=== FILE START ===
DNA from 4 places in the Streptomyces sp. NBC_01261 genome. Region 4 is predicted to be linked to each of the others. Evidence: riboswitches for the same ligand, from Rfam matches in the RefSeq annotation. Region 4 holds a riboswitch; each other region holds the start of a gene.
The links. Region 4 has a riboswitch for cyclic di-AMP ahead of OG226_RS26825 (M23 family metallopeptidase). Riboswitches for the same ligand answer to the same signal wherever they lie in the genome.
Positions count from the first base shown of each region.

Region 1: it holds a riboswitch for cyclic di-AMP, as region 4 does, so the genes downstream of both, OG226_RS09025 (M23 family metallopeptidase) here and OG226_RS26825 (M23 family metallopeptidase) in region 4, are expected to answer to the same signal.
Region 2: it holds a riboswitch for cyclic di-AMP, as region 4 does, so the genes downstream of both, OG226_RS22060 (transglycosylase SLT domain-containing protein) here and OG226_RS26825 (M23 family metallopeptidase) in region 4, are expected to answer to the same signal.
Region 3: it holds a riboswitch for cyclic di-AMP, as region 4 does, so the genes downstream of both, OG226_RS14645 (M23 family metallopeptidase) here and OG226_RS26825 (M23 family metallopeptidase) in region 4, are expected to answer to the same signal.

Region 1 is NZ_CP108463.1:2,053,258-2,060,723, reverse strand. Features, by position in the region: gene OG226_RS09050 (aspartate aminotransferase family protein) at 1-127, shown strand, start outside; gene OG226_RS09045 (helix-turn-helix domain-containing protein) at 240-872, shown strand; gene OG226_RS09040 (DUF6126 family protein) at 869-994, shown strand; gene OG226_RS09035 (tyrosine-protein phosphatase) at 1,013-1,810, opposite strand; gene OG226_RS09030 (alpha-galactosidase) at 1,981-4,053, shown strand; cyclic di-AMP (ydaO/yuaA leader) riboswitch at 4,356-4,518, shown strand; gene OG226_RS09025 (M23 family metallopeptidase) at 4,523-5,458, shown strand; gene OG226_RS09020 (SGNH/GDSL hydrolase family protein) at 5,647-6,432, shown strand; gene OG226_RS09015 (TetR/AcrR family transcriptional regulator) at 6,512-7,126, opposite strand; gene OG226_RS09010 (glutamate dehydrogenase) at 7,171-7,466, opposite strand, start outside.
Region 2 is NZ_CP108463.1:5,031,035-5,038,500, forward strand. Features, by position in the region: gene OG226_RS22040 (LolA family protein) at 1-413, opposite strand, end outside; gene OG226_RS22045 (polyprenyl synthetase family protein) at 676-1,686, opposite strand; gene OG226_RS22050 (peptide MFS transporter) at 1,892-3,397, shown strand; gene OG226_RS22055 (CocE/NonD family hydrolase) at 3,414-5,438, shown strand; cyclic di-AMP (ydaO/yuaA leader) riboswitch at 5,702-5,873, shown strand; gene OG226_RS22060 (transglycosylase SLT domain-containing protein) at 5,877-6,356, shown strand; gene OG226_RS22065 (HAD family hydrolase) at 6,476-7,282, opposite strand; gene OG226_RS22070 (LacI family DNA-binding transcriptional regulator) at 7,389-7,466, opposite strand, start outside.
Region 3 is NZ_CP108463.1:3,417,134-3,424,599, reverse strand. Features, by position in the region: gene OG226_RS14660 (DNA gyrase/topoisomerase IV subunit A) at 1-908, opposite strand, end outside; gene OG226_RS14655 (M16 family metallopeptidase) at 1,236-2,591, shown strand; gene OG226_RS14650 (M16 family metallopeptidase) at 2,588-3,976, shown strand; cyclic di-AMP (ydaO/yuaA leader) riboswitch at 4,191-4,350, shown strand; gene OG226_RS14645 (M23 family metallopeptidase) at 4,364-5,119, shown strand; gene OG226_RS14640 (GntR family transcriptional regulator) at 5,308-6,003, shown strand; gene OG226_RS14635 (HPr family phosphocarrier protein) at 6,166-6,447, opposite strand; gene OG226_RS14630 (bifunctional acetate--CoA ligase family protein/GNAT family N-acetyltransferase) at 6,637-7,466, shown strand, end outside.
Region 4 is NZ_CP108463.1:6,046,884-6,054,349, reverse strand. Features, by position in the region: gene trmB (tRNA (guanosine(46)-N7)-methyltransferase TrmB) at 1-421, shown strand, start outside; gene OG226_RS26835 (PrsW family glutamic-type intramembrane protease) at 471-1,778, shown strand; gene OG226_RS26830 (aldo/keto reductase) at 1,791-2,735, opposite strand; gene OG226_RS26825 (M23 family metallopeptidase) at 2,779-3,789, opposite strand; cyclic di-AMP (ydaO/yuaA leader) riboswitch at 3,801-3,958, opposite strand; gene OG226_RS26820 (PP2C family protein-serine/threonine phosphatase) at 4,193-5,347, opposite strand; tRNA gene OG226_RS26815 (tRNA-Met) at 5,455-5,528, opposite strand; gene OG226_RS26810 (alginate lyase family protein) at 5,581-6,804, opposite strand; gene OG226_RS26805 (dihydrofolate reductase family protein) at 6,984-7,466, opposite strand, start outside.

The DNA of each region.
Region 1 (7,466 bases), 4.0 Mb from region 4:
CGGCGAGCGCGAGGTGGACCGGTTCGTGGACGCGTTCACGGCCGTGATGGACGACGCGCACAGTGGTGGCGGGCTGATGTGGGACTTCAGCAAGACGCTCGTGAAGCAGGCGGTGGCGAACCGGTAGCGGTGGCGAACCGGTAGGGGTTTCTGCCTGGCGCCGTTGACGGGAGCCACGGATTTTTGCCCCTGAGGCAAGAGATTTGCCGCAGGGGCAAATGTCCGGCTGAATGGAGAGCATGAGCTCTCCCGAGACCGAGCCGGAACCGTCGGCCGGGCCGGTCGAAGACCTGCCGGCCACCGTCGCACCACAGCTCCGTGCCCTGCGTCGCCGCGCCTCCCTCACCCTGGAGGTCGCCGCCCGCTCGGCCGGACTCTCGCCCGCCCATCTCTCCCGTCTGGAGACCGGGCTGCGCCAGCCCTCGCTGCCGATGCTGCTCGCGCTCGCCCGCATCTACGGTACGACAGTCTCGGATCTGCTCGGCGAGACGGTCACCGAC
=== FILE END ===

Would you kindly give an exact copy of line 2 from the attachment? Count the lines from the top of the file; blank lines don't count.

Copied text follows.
The links. Region 4 has a riboswitch for cyclic di-AMP ahead of OG226_RS26825 (M23 family metallopeptidase). Riboswitches for the same ligand answer to the same signal wherever they lie in the genome.